Friday’s soy surge exaggerated the concurrent corn bounce. Corn futures rebounded from Thursday’s lows, with technical factors seeming to be the main driver of the gains. The rise was apparently exaggerated later in the day as soybeans surged in response to an industry report confirming diminished Brazilian production. March corn surged 9.5 cents to $4.575/bushel at Friday’s close, while May ran up 9.0 to $4.635.

Soybeans reacted strongly to the latest Brazilian crop estimate. The soy complex seemed set to decline in the wake of Thursday’s huge reversal. However, the respected Brazilian firm Safras and Mercado essentially confirmed last week’s low Oil World figure, stating Brazil’s 2014 soybean harvest at 86.1 million tonnes, which is well below the latest USDA figure. That sent the soy complex mostly higher. March soybeans climbed 12.5 cents to $14.06/bushel around midsession Friday, while March soyoil rallied 0.47 cents to 41.37 cents/pound, and March soymeal rose $2.0 to $466.0/ton.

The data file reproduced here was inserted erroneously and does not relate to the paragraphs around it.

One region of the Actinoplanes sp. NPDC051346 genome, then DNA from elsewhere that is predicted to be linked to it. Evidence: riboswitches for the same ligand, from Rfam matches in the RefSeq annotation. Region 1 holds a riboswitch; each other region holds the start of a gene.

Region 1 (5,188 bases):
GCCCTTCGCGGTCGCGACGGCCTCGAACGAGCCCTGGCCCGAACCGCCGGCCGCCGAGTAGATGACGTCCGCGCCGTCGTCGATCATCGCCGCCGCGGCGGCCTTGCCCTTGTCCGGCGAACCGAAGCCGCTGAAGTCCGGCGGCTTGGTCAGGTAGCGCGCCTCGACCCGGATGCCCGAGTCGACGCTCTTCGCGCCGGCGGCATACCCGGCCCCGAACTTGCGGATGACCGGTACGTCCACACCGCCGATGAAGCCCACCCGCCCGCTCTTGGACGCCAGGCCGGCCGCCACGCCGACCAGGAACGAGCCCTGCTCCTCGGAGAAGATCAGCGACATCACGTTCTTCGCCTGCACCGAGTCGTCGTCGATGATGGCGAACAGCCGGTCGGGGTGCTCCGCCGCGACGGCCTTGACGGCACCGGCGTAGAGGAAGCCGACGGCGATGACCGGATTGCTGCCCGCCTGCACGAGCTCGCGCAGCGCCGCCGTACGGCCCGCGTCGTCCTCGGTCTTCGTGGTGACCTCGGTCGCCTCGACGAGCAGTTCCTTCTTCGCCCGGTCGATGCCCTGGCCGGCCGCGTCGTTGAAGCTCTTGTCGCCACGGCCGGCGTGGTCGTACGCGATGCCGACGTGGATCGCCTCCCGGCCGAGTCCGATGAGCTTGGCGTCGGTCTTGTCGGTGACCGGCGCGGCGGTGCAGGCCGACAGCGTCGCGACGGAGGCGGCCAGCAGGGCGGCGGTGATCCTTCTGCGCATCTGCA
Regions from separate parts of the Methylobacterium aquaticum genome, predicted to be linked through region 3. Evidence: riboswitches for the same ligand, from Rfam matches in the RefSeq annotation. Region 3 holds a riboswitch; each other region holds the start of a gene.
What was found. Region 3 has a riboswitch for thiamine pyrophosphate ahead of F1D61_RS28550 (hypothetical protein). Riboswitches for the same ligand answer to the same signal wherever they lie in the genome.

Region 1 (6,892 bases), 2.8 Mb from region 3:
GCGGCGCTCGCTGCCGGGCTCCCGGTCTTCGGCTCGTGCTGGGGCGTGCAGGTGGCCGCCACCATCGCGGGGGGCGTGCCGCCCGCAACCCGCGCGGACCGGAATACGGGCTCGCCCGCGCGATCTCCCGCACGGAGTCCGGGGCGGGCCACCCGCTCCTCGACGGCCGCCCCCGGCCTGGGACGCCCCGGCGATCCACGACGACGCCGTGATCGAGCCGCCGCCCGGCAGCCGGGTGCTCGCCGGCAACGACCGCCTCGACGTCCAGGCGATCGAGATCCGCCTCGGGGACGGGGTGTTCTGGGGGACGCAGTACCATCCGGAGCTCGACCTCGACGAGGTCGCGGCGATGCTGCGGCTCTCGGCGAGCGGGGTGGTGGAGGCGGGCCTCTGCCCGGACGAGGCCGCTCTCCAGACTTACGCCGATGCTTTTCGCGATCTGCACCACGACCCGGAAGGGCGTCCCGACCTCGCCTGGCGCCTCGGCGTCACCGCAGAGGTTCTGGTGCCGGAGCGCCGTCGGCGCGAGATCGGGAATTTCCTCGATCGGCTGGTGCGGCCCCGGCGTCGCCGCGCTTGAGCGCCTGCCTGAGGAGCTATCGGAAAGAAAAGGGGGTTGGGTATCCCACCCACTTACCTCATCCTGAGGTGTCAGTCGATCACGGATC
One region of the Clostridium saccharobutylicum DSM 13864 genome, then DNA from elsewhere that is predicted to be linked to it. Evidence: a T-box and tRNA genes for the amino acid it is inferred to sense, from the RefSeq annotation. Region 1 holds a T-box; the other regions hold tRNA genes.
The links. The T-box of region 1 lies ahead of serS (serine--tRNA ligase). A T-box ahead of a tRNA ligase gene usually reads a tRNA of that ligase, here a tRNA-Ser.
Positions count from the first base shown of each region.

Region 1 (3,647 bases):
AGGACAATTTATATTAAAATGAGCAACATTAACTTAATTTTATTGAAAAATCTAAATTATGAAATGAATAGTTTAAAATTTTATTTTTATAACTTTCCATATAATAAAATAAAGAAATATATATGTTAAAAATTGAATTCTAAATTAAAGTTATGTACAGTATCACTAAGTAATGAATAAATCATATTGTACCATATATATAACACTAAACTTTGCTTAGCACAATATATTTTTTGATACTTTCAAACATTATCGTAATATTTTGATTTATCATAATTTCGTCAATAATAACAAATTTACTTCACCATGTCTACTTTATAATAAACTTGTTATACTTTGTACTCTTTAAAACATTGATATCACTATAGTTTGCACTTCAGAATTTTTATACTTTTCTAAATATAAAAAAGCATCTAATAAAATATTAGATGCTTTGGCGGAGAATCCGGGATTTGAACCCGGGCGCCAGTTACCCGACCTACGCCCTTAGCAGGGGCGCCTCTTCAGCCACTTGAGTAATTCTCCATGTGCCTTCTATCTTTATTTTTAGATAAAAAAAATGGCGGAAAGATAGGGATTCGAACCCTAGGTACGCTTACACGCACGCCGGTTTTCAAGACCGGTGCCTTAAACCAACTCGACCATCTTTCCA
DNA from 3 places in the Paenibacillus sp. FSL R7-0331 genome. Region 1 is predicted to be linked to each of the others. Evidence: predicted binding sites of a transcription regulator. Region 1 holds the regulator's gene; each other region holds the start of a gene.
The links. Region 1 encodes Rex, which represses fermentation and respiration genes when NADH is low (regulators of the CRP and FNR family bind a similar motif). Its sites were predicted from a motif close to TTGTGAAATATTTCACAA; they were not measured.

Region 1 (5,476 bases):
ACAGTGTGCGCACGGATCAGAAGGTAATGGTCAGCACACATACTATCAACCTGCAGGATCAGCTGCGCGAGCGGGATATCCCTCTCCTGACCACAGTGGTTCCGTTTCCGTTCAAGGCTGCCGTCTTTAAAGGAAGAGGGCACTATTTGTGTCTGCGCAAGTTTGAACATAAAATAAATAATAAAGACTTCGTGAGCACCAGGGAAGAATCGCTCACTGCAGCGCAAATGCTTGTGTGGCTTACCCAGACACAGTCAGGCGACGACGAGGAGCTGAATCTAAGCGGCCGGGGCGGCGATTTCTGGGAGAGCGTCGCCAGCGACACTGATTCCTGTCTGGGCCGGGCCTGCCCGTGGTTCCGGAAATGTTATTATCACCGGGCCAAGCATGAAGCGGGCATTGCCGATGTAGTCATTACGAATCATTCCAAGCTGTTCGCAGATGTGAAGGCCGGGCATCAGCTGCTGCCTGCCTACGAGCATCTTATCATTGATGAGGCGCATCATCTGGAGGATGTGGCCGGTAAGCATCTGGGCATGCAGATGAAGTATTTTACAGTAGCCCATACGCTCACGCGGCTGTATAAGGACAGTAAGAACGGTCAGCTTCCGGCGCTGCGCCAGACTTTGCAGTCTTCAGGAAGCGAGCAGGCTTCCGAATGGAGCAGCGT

The wheat markets also staged an impressive comeback. Thursday’s Egyptian announcement of a big wheat tender and the indicated U.S. shutout depressed futures, but prices firmed technically Friday morning. The Brazilian soybean news and the bean market’s bullish response seemingly exaggerated the wheat resurgence. March CBOT wheat futures leapt 16.75 cents to $5.99/bushel as the week’s trading ended Friday, while March KCBT wheat futures jumped 14.75 cents to $6.77, and March MWE futures soared 15.25 to $6.7075.

Surging beef prices appeared to encourage cattle market bulls. Cattle futures seemed to lose their upward momentum after country markets traded at record highs this week. Traders may have thought that marked a market top. But wholesale beef prices surged again Friday, which probably persuaded bulls that the market has not peaked. April cattle futures climbed 0.52 to 144.97 cents/pound at Friday’s settlement, while August rose 0.02 to 132.62. Meanwhile, surging feed costs depressed March feeder cattle 0.12 cents to 171.70 cents/pound, and May lost 0.27 to 173.70.

Bulls remained in control of the hog pit. Ongoing cash and wholesale pork gains spurred hog futures sharply higher again Friday. Bullish expectations built upon robust demand and seasonally tightening supplies are rather obviously firing bullish imaginations. April hogs rocketed up 3.00 cents to 106.85 cents/pound Friday afternoon, while June spiked 2.30 to 112.22.